Blaming the UN for the World's Failure
Posted by Michael Cohen
In today's Washington Post, Fred Hiatt averts his gaze for a few moments from the rousing success of Iraq to pass judgment on the United Nation's "failure" in Burma:
At a summit celebrating the organization's 60th birthday, 171 nations agreed that they would intervene, forcefully if necessary, if a state failed to protect its own people . . .
Since then the United Nations has averted its gaze as Sudan's government continues to ravage the people of Darfur. It has turned away as Zimbabwe's rulers terrorize their own people. Now it is bowing to Burma's sovereignty as that nation's junta allows more than a million victims of Cyclone Nargis to face starvation, dehydration, cholera and other miseries rather than allow outsiders to offer aid on the scale that's needed.
Let's be clear as possible on this point: The United Nations does not send troops or use diplomatic suasion in Sudan, Burma or Zimbabwe unless its member states approve such action - and over the past year or so it is the organization's member states that have dropped the ball.
The best example of this came in Darfur when last December Secretary General Bar Ki Moon asked for member states to contribute helicopters to the flailing peacekeeping mission there - it was a request met with resounding silence. Attacking the UN for the failure of its member states is a red herring argument.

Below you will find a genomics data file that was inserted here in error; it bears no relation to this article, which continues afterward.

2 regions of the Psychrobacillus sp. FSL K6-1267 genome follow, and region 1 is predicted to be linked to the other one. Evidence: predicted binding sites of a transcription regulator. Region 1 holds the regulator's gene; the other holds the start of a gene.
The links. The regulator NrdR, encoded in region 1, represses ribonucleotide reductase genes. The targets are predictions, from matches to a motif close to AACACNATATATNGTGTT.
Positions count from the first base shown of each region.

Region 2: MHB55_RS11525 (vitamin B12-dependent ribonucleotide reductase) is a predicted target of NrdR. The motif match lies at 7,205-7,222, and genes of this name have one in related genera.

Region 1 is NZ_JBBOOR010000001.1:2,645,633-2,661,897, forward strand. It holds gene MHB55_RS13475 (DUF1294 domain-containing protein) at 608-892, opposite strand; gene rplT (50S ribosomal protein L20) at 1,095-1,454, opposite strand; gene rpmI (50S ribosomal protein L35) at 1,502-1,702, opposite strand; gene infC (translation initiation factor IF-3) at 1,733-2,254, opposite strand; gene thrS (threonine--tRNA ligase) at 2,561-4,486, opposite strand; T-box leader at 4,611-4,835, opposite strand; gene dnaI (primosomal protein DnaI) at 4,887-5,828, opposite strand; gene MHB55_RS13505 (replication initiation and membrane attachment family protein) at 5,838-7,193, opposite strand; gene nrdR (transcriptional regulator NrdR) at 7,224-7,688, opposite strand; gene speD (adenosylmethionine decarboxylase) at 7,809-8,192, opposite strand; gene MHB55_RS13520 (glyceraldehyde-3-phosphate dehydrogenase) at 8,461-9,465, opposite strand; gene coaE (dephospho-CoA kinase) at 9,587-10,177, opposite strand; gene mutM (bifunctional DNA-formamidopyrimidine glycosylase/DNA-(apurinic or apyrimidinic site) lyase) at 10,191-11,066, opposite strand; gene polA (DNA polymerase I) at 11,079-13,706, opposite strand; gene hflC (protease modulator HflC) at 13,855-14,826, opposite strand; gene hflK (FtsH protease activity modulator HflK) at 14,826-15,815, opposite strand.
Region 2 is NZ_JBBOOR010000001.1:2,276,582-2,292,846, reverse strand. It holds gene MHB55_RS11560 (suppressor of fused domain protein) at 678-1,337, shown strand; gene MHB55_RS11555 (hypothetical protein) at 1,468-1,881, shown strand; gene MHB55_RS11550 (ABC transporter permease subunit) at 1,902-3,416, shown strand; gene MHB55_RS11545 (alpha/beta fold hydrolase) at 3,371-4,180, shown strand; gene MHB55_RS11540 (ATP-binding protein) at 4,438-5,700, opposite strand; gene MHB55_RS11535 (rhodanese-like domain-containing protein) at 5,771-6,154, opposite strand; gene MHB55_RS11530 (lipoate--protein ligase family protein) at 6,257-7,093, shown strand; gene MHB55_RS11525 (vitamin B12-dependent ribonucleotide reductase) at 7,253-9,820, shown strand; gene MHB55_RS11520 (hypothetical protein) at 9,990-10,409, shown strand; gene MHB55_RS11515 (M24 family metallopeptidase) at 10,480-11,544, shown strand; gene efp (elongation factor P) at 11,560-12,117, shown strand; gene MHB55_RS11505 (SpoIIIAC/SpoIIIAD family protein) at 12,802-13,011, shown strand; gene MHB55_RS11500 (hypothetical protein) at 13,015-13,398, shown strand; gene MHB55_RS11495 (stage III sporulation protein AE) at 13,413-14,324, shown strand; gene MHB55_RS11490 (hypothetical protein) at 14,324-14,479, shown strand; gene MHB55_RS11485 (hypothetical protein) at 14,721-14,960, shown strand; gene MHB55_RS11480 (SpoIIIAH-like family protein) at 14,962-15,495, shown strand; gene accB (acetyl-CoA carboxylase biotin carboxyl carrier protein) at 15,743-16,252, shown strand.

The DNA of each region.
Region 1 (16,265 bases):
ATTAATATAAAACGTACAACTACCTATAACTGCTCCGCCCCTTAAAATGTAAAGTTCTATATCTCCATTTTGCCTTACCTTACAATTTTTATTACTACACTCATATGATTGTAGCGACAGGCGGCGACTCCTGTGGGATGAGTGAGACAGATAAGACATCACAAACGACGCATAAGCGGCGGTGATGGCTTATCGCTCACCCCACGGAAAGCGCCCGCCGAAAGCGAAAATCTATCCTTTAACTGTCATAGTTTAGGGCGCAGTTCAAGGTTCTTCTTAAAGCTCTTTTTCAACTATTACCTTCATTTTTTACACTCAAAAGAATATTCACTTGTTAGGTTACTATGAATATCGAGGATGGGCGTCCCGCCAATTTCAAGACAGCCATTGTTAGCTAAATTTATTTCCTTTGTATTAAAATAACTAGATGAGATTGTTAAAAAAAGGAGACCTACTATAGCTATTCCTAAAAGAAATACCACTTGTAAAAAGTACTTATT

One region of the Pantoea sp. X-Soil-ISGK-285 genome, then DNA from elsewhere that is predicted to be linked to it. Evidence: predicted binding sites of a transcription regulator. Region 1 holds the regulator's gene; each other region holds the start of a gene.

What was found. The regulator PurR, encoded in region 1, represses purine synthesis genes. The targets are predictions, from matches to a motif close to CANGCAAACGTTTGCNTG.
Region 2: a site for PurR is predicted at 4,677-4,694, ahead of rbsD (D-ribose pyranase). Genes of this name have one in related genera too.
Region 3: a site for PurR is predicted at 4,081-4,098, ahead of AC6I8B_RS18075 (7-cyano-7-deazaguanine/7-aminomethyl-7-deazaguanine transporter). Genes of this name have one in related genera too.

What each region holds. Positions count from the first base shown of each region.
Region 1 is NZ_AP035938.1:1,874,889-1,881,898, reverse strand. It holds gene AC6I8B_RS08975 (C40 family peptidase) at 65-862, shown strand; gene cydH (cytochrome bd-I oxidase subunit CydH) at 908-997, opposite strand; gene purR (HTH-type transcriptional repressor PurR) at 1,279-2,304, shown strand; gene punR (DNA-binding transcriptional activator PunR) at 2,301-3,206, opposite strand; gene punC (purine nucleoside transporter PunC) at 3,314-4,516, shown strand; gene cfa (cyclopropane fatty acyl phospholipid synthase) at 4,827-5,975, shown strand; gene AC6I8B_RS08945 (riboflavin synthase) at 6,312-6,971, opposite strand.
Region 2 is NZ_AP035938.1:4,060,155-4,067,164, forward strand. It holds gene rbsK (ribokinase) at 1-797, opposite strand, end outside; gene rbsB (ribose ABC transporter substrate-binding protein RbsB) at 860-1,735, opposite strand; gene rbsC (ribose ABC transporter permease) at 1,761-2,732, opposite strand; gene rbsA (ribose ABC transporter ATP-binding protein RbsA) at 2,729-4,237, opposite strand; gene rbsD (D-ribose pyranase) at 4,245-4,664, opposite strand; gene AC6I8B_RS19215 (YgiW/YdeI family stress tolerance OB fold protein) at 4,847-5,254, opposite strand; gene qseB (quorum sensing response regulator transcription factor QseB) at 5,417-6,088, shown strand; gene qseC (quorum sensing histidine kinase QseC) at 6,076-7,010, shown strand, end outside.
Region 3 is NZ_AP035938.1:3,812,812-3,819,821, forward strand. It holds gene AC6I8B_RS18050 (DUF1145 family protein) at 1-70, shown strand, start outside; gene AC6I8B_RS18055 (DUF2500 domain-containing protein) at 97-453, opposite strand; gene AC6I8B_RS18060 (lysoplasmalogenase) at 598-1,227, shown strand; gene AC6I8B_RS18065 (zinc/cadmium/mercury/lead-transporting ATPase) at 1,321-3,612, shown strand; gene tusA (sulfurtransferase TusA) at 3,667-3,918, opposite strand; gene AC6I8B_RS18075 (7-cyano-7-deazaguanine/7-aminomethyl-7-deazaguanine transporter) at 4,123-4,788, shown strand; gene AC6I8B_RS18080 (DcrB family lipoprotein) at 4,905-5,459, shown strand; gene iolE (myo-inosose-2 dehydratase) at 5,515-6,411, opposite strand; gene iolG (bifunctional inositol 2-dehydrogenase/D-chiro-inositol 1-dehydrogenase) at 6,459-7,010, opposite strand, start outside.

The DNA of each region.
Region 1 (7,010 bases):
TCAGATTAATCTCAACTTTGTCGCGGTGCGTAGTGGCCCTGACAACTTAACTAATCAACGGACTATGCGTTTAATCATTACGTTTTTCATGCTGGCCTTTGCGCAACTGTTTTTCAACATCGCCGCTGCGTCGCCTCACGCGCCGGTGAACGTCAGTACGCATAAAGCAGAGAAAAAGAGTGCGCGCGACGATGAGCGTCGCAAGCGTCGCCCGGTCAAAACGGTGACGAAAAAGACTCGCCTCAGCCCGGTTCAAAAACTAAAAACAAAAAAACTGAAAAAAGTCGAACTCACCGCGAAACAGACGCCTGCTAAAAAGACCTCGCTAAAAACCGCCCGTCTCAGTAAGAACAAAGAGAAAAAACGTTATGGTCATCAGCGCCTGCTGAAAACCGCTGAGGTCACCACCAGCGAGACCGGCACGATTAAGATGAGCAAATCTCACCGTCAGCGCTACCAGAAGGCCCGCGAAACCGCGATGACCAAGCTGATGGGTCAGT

And as David Schorr suggests below the notion of intervening in Burma is far-fetched indeed. The right to protect is an important concept and one that I hope receives greater currency in the years to come, but in response to a humanitarian disaster such as the Burma cyclone it is the worst possible test case. The notion that the international community would be able to quickly mobilize a military effort to intervene in Burma is simply not realistic and even in the face of Burmese intransigence would likely do more harm than good.
As Bruce Wallace cogently points out in the Los Angeles Times, an effort along the lines that Hiatt is suggesting is simply fanciful:
Several European Union and U.N. officials have dismissed the idea, saying confrontational tactics encourage the generals to dig their heels in deeper. Others say the idea is flawed for practical reasons.
"Dropping pallets of aid from the sky without teams on the ground is one of the most dangerous things you can do," said an international aid official who requested anonymity because of the sensitivity of the diplomacy. "It's like dropping cars from the sky. We just have to find a way to convince the generals to cooperate."
As difficult as it may be, diplomacy must win out over the use of military force. And while the right to protect is an important concept casting it aside because the UN could not respond to a natural disaster such as this one is both foolish and short-sighted.